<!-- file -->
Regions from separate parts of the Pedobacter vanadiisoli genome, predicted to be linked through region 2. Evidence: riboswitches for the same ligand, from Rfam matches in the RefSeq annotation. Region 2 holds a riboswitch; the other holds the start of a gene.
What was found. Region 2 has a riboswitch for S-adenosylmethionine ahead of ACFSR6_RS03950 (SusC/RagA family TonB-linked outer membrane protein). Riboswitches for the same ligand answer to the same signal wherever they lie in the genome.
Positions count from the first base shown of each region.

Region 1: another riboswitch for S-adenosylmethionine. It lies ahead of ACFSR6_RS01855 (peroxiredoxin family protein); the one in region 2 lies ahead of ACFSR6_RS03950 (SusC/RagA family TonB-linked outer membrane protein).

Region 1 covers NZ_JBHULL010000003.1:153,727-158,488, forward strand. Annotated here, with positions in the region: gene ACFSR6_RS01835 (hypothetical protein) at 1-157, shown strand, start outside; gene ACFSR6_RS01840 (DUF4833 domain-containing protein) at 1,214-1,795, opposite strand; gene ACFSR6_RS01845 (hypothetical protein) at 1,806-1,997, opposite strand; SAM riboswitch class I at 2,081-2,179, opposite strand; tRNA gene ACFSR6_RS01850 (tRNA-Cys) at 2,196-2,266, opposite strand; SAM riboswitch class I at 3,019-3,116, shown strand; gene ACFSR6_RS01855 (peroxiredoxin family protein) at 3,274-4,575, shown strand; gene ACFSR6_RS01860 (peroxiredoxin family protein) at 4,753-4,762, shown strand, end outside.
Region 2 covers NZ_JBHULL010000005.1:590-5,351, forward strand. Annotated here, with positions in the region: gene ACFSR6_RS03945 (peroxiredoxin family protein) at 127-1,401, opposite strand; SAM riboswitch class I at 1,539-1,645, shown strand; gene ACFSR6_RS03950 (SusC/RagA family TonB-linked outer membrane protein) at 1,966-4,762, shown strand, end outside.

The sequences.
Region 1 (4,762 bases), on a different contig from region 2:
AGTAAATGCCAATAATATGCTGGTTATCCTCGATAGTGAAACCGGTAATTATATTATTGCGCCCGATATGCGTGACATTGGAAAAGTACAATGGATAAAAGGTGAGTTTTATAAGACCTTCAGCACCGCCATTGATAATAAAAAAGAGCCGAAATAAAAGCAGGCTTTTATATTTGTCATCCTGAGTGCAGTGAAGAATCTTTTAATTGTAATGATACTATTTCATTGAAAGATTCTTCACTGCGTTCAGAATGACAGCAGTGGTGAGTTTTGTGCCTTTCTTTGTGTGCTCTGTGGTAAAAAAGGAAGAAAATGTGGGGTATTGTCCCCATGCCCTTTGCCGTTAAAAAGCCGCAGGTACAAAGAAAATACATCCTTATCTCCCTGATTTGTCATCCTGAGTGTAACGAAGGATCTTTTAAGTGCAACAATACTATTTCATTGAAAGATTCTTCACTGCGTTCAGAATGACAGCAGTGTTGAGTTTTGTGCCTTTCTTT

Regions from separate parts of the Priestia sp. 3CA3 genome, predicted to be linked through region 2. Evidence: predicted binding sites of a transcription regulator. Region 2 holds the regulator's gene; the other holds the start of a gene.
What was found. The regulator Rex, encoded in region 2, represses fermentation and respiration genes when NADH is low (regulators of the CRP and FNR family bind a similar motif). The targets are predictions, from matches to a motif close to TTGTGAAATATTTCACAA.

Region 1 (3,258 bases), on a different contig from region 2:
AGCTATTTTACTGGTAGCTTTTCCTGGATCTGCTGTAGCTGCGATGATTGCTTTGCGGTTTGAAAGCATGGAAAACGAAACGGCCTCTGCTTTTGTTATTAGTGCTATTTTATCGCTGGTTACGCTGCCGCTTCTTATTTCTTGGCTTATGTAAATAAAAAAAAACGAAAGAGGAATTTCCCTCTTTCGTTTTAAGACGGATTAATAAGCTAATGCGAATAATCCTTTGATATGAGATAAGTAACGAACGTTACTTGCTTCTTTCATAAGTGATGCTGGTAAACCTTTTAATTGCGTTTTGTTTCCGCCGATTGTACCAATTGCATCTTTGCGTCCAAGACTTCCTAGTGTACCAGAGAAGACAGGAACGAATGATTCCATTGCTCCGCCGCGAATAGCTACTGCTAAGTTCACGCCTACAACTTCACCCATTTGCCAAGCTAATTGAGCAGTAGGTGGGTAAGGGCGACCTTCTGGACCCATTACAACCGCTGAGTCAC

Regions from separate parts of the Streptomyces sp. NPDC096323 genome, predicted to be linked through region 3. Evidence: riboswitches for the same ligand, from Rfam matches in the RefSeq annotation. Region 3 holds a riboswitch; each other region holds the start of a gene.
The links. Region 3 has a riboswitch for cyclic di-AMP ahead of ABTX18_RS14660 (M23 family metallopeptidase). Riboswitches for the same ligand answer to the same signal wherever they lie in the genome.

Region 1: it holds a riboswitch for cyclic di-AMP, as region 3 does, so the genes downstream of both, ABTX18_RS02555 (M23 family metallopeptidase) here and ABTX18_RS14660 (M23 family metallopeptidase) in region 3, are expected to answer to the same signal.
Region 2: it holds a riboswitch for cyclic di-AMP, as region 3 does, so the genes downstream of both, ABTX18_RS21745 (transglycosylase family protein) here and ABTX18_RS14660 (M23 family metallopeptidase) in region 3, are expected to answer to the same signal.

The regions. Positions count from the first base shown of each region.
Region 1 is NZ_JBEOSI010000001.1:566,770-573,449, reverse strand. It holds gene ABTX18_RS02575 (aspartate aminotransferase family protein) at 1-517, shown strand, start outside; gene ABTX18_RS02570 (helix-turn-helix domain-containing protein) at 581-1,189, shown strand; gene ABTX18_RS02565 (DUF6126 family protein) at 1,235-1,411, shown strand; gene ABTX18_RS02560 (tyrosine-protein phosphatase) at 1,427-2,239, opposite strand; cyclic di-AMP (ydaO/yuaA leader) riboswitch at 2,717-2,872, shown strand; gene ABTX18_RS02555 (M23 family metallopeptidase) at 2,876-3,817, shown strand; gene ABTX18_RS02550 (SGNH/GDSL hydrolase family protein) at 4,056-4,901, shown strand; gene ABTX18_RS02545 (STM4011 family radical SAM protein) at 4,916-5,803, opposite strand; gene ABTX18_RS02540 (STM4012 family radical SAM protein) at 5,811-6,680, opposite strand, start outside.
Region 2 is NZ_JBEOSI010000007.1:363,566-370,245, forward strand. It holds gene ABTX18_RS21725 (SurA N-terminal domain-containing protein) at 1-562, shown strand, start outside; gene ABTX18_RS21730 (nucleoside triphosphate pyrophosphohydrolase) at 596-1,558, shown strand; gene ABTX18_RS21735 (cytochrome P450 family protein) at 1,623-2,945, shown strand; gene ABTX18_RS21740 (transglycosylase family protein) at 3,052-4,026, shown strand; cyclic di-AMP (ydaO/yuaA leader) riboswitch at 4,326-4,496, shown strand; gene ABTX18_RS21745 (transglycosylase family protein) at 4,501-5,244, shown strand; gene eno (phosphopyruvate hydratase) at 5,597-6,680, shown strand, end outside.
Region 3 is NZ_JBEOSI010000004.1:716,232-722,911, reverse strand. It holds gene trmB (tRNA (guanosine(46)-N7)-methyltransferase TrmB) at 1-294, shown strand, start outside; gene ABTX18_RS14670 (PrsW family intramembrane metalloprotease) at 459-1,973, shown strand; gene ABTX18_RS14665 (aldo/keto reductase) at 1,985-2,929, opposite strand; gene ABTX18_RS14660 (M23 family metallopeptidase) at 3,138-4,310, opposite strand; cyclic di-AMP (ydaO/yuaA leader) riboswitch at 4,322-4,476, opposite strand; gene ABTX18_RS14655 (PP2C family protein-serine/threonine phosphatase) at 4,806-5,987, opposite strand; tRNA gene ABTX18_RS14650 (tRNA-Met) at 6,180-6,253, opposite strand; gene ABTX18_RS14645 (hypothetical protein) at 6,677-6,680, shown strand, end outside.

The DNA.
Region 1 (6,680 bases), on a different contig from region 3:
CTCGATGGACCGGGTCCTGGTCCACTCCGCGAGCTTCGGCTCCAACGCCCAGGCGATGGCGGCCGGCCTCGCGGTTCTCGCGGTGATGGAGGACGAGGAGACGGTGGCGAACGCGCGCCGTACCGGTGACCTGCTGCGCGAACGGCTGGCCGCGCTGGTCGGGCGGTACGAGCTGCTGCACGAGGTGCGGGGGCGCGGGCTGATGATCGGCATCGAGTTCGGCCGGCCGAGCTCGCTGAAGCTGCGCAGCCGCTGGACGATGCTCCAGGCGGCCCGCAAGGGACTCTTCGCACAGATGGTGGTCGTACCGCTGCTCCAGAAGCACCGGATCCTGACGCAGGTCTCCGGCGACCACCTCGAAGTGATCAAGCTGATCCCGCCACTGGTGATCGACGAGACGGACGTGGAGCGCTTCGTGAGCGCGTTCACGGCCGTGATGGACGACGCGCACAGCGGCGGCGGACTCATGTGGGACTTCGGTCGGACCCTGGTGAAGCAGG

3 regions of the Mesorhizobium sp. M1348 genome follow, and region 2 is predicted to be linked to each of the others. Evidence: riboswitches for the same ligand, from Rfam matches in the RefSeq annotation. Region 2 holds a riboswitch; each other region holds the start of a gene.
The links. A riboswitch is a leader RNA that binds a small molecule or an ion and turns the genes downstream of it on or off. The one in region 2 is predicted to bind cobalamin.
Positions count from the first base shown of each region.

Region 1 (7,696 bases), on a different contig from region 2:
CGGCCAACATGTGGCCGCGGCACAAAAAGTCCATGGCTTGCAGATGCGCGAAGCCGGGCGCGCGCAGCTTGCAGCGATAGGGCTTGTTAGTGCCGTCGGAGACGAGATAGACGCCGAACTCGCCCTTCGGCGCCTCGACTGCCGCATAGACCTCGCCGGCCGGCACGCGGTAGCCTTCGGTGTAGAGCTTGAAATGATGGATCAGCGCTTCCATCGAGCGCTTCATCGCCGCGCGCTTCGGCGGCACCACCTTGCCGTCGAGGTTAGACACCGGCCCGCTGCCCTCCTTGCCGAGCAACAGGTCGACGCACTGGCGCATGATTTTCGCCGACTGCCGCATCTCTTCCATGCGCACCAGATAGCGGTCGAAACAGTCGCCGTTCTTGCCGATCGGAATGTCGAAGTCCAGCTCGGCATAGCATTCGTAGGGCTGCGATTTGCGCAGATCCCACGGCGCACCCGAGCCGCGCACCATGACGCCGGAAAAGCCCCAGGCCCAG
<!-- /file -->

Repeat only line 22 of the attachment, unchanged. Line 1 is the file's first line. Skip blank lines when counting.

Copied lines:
The DNA.